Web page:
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Research Methods in Sport and Exercise Psychology  

Sicong Liu and Gershon Tenenbaum

Research methods in sport and exercise psychology are embedded in the domain’s network of methodological assumptions, historical traditions, and research themes. Sport and exercise psychology is a unique domain that derives and integrates concepts and terminologies from both psychology and kinesiology domains. Thus, research methods used to study the main concerns and interests of sport and exercise psychology represent the domain’s intellectual properties. The main methods used in the sport and exercise psychology domain are: (a) experimental, (b) psychometric, (c) multivariate correlational, (d) meta-analytic, (e) idiosyncratic, and (f) qualitative approach. Each of these research methods tends to fulfill a distinguishable research purpose in the domain and thus enables the generation of evidence that is not readily gleaned through other methods. Although the six research methods represent a sufficient diversity of available methods in sport and exercise psychology, they must be viewed as a starting point for researchers interested in the domain. Other research methods (e.g., case study, Bayesian inferences, and psychophysiological approach) exist and bear potential to advance the domain of sport and exercise psychology.

Article

Qualitative Designs and Methodologies for Business, Management, and Organizational Research  

Robert P. Gephart and Rohny Saylors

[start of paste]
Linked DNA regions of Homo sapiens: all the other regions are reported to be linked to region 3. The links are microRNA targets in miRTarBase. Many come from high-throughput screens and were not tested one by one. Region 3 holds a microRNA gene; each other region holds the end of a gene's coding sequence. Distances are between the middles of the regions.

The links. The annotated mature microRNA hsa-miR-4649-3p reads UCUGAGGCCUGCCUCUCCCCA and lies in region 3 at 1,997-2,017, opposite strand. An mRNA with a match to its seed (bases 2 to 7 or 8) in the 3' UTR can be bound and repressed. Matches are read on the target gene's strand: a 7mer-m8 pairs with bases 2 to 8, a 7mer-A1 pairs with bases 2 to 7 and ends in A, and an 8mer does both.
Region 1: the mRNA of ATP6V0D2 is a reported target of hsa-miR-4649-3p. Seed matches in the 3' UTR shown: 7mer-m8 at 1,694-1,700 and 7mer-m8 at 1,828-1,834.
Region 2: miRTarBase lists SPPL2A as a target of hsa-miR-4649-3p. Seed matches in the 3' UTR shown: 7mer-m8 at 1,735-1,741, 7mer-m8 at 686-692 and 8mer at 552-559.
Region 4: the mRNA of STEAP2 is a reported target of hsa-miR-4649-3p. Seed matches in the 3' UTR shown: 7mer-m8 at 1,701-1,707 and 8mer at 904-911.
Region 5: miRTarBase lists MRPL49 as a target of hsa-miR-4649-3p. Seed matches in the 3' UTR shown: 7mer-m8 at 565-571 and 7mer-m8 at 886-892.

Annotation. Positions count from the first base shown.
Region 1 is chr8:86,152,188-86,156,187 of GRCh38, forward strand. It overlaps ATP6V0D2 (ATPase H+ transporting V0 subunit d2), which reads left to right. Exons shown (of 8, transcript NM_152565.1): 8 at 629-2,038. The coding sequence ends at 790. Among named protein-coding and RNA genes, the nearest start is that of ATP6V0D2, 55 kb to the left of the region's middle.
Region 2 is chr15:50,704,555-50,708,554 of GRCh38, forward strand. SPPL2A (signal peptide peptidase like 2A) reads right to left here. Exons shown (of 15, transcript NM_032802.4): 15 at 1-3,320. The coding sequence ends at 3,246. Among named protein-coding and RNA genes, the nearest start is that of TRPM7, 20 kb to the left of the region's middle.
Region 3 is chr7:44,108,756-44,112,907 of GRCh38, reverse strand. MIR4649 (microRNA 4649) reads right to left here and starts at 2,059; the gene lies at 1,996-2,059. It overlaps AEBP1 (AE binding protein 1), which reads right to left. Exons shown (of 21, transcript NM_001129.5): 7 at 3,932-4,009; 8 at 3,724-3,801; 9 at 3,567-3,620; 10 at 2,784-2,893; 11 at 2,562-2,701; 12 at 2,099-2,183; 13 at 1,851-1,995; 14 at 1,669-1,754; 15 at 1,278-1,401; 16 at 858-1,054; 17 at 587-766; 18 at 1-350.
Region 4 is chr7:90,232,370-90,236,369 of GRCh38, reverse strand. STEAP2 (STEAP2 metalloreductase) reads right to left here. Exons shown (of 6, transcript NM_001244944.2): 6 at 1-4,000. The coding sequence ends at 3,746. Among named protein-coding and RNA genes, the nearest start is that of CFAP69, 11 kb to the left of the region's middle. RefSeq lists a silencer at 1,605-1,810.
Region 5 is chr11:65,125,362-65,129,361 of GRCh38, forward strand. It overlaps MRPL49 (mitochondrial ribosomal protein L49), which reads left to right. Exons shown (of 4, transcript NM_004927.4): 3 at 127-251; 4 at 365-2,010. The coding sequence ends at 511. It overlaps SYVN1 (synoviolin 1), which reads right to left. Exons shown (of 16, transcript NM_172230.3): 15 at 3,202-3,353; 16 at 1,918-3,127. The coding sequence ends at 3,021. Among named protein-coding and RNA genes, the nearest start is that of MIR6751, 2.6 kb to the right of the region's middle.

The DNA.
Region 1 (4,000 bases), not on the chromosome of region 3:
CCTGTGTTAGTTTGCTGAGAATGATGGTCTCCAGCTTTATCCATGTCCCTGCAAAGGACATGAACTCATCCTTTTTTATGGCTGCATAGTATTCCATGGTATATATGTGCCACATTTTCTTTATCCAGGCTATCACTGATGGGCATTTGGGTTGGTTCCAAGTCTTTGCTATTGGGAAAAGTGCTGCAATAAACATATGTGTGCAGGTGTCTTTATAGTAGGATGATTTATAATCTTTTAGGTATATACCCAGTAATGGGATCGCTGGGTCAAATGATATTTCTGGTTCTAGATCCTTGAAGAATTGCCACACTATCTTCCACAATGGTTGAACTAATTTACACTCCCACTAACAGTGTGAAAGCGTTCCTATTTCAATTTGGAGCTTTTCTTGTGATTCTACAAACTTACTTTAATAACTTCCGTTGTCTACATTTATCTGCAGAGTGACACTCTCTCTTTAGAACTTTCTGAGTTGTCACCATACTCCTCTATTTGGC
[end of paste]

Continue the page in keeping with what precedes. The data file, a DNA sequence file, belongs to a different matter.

Qualitative research designs provide future-oriented plans for undertaking research. Designs should describe how to effectively address and answer a specific research question using qualitative data and qualitative analysis techniques. Designs connect research objectives to observations, data, methods, interpretations, and research outcomes. Qualitative research designs focus initially on collecting data to provide a naturalistic view of social phenomena and understand the meaning the social world holds from the point of view of social actors in real settings. The outcomes of qualitative research designs are situated narratives of peoples’ activities in real settings, reasoned explanations of behavior, discoveries of new phenomena, and creating and testing of theories. A three-level framework can be used to describe the layers of qualitative research design and conceptualize its multifaceted nature. Note, however, that qualitative research is a flexible and not fixed process, unlike conventional positivist research designs that are unchanged after data collection commences. Flexibility provides qualitative research with the capacity to alter foci during the research process and make new and emerging discoveries. The first or methods layer of the research design process uses social science methods to rigorously describe organizational phenomena and provide evidence that is useful for explaining phenomena and developing theory. Description is done using empirical research methods for data collection including case studies, interviews, participant observation, ethnography, and collection of texts, records, and documents. The second or methodological layer of research design offers three formal logical strategies to analyze data and address research questions: (a) induction to answer descriptive “what” questions; (b) deduction and hypothesis testing to address theory oriented “why” questions; and (c) abduction to understand questions about what, how, and why phenomena occur. The third or social science paradigm layer of research design is formed by broad social science traditions and approaches that reflect distinct theoretical epistemologies—theories of knowledge—and diverse empirical research practices. These perspectives include positivism, interpretive induction, and interpretive abduction (interpretive science). There are also scholarly research perspectives that reflect on and challenge or seek to change management thinking and practice, rather than producing rigorous empirical research or evidence based findings. These perspectives include critical research, postmodern research, and organization development. Three additional issues are important to future qualitative research designs. First, there is renewed interest in the value of covert research undertaken without the informed consent of participants. Second, there is an ongoing discussion of the best style to use for reporting qualitative research. Third, there are new ways to integrate qualitative and quantitative data. These are needed to better address the interplay of qualitative and quantitative phenomena that are both found in everyday discourse, a phenomenon that has been overlooked.